Tunisia: Tunis

Rapt to be shelving the last few covid years by stoking the travel bug with a month in the north African country of Tunisia.

Wedged between Algeria and Libya and set on the Mediterranean coastline, this country ticks a few boxes for me. There’s history and ancient sites, interesting Islamic and French influences in the architecture, religion and cuisine as well as a slew of changing landscapes from deserts to beaches.

We landed in the capital Tunis to an orderly Carthage International Airport, hailed a taxi (BOLT is Tunisia’s Uber) and sped towards our hotel in the Medina. The 24 hour Emirates flight from Australia was well and truly working its slumber magic.

Palais Byram, once the 18th century palace of the Mufti, was home for 7 nights and the Suite Historique lived up to its strong rating on booking.com. Most happy we were with everything: location, room, restaurant, staff.

Our room with its original floor to ceiling tiles
When at the Palais Bayram: lamb couscous washed down with a very nice Tunisian red
On our first night at the Bayrem, this couple invited us to their wedding. We had already booked into the restaurant where the wedding was being held. A most enjoyable time, even if we couldn’t speak Arabic.

The Medina (largest in the world and heritage listed) fairly hums from early morning to late afternoon with the sounds of stall holders calling out, artisans chipping away at silverware, the smell of mint tea, coffee and perfumes. Heritage listed with monuments, mosques, mansions, once Ottoman palaces (now restaurants/small hotels), countless stalls selling countless things, it is truly fantastic. Getting lost and lost again was par for the course. Over 7 days, I never got my bearings!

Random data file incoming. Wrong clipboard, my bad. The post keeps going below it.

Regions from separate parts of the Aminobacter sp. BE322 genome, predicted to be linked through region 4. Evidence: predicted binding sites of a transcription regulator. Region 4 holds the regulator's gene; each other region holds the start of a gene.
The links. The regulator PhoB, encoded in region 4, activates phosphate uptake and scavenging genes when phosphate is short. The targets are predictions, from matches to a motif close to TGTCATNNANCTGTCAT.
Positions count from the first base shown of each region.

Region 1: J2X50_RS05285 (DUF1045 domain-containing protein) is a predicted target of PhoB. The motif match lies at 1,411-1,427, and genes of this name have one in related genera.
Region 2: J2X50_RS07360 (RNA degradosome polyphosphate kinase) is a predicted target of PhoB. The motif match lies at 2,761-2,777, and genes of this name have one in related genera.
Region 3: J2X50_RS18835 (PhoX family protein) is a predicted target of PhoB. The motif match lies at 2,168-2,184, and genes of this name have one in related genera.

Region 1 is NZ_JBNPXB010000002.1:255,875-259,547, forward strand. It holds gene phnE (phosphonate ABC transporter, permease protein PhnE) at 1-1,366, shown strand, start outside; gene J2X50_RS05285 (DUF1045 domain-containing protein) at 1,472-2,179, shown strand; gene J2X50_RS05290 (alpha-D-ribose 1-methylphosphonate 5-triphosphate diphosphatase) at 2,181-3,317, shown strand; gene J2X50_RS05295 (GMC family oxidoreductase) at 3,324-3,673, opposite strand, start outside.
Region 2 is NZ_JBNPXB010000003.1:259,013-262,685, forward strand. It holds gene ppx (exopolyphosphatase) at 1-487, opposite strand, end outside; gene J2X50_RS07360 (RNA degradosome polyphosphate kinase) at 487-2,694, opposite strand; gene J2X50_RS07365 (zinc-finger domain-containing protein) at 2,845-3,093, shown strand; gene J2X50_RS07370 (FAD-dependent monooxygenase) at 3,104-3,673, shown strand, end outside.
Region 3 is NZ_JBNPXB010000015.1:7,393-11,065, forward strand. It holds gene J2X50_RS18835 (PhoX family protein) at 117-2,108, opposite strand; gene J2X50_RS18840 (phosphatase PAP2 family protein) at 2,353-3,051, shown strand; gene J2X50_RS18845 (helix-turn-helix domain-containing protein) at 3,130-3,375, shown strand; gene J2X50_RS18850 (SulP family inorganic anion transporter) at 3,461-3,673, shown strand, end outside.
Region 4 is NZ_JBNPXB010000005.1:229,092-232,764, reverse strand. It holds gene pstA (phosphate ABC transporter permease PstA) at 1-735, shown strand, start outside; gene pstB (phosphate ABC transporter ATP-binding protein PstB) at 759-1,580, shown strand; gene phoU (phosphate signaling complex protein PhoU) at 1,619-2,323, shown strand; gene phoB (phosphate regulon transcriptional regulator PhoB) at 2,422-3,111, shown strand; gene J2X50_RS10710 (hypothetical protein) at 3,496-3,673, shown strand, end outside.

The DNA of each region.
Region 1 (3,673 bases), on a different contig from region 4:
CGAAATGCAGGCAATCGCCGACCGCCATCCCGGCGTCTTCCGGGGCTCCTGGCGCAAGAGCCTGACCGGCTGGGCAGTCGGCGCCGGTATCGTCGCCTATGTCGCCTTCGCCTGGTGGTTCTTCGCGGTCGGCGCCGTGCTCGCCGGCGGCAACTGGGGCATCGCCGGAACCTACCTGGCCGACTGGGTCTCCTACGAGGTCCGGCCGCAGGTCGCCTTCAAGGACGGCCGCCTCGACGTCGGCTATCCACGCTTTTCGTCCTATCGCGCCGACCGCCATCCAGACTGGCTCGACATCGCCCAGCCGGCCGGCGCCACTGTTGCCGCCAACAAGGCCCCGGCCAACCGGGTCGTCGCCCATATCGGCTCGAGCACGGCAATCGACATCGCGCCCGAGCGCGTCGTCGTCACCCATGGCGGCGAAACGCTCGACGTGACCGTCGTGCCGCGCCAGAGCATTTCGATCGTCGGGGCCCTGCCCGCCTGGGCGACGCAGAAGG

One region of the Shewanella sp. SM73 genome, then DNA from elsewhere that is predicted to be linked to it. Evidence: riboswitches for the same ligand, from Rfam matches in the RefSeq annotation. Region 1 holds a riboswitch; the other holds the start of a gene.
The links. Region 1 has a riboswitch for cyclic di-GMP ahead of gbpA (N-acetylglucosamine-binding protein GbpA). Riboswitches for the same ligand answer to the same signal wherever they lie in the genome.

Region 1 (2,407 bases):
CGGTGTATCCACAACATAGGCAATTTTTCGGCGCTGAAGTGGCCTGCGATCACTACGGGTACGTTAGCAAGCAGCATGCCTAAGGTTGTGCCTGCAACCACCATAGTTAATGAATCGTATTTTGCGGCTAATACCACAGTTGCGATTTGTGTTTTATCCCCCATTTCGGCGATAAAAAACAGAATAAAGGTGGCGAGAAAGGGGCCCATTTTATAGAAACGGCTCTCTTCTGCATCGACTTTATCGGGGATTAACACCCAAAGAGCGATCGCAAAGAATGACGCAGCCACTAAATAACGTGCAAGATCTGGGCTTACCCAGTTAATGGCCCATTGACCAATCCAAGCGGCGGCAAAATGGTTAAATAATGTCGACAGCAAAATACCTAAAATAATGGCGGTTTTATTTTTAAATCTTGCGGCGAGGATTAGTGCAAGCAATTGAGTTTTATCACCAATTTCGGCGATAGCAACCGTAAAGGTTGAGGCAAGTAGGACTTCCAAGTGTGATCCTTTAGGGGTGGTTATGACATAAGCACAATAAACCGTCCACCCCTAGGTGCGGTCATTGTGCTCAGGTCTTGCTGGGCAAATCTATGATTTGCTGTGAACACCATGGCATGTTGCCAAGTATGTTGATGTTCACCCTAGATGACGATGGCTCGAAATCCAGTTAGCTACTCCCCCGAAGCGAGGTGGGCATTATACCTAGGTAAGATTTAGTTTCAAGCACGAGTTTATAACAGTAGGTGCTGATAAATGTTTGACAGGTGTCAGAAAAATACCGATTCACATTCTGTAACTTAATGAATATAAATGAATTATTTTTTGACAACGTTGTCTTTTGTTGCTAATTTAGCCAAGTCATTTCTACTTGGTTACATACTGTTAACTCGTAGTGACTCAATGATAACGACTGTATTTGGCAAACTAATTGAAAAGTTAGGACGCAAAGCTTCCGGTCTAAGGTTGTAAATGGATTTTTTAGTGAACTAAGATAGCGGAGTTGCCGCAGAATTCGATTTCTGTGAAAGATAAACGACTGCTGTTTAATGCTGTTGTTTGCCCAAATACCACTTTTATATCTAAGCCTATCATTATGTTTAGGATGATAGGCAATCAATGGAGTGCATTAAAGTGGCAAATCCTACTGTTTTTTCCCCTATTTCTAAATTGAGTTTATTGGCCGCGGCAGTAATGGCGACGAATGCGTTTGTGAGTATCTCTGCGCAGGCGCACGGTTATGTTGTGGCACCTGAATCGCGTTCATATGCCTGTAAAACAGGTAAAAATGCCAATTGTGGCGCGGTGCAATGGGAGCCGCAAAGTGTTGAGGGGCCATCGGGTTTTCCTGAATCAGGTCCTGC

Tea souq
Carpets galore
Owner tells me his shop is 400 years old
View of Zitouna Mosque from Panorama Cafe
In the medina – lunch at Fondouk el Attarine – once a caravanserai
Dinner at the stunning Dar el Jeld.
While Tunisian red wine is excellent and Tunisia sells itself as a liberal Islam country, when it comes to alcohol, it’s very much restricted to restaurants.

Coffee drinking is a time worn tradition thanks to the Ottomans. Tunisians say, ‘In this life we drink coffee’. Guess we can’t drink it in the afterlife.

Medina tea house – Almond tea and Turkish coffee
Young man working here was proud to show us the 100 year old well on the right and sing us a traditional wedding song (his other job).

The French influence is not to be underestimated. For a start, French is widely spoken along with Arabic. Seized by France in 1881, Tunisia achieved independence in 1958. Boulangeries, patisseries, baguettes, gateaux and streets names (Rue …) are prolific.

Porte de France – one entrance to the Medina
Place de Victoire – popular place for a coffee
Cathedral Saint Vincent de Paul opposite a very heavily guarded French Embassy

At the end of Avenue Habib Bourguiba (often dubbed Tunisia’s Champs- Elysess) is this fabulous clock tower built for past President Ben Ali.